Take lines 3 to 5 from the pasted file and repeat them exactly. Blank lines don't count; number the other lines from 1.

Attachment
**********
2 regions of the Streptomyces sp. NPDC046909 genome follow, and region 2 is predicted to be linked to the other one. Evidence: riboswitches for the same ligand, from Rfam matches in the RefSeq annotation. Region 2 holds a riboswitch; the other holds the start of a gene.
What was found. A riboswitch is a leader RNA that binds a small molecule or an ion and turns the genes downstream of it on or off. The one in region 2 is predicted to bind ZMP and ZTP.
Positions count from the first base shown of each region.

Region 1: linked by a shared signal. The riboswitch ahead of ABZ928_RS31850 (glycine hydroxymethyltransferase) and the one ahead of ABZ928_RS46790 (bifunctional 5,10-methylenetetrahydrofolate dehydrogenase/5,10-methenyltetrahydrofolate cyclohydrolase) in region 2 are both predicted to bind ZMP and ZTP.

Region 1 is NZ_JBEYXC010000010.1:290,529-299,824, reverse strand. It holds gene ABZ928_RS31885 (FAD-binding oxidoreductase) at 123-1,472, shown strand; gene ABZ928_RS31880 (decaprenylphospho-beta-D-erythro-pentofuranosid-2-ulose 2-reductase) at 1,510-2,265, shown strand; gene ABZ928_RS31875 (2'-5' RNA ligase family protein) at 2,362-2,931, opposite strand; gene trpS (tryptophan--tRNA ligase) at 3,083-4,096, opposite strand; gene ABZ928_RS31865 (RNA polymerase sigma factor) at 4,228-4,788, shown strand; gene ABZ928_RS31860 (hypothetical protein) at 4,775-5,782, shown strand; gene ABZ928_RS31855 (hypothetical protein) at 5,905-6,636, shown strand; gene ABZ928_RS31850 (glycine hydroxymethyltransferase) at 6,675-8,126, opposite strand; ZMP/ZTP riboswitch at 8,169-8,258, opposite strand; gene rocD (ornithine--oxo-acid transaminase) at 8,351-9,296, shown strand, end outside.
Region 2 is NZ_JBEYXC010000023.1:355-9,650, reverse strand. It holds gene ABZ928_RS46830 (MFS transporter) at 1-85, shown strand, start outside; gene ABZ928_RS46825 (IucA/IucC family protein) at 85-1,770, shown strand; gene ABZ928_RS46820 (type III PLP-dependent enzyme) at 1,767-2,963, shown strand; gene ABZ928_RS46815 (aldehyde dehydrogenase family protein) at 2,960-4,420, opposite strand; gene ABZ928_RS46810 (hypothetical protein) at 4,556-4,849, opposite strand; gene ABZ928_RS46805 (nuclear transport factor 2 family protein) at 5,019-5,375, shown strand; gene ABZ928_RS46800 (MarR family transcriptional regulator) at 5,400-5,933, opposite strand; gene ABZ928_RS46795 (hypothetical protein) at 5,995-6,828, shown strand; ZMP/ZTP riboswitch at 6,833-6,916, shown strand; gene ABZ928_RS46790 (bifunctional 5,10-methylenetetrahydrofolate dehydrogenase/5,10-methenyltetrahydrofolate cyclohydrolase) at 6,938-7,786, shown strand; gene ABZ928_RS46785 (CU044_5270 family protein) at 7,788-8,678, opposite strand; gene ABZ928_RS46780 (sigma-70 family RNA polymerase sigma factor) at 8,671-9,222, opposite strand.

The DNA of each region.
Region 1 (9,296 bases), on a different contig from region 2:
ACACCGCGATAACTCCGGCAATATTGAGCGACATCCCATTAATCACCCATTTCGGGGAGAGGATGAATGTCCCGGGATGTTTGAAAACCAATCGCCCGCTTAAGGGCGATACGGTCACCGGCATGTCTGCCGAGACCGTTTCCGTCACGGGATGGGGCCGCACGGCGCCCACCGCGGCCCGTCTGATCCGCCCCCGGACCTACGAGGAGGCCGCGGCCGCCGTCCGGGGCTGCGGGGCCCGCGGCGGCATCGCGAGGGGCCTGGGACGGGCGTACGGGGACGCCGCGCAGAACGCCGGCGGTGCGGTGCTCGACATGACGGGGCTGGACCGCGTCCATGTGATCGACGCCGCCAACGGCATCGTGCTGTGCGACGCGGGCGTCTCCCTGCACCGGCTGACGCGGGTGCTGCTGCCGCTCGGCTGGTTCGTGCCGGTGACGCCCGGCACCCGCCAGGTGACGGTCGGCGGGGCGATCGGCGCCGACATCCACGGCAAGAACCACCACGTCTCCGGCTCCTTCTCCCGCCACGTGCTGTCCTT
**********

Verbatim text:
Positions count from the first base shown of each region.

Region 1: linked by a shared signal. The riboswitch ahead of ABZ928_RS31850 (glycine hydroxymethyltransferase) and the one ahead of ABZ928_RS46790 (bifunctional 5,10-methylenetetrahydrofolate dehydrogenase/5,10-methenyltetrahydrofolate cyclohydrolase) in region 2 are both predicted to bind ZMP and ZTP.

Region 1 is NZ_JBEYXC010000010.1:290,529-299,824, reverse strand. It holds gene ABZ928_RS31885 (FAD-binding oxidoreductase) at 123-1,472, shown strand; gene ABZ928_RS31880 (decaprenylphospho-beta-D-erythro-pentofuranosid-2-ulose 2-reductase) at 1,510-2,265, shown strand; gene ABZ928_RS31875 (2'-5' RNA ligase family protein) at 2,362-2,931, opposite strand; gene trpS (tryptophan--tRNA ligase) at 3,083-4,096, opposite strand; gene ABZ928_RS31865 (RNA polymerase sigma factor) at 4,228-4,788, shown strand; gene ABZ928_RS31860 (hypothetical protein) at 4,775-5,782, shown strand; gene ABZ928_RS31855 (hypothetical protein) at 5,905-6,636, shown strand; gene ABZ928_RS31850 (glycine hydroxymethyltransferase) at 6,675-8,126, opposite strand; ZMP/ZTP riboswitch at 8,169-8,258, opposite strand; gene rocD (ornithine--oxo-acid transaminase) at 8,351-9,296, shown strand, end outside.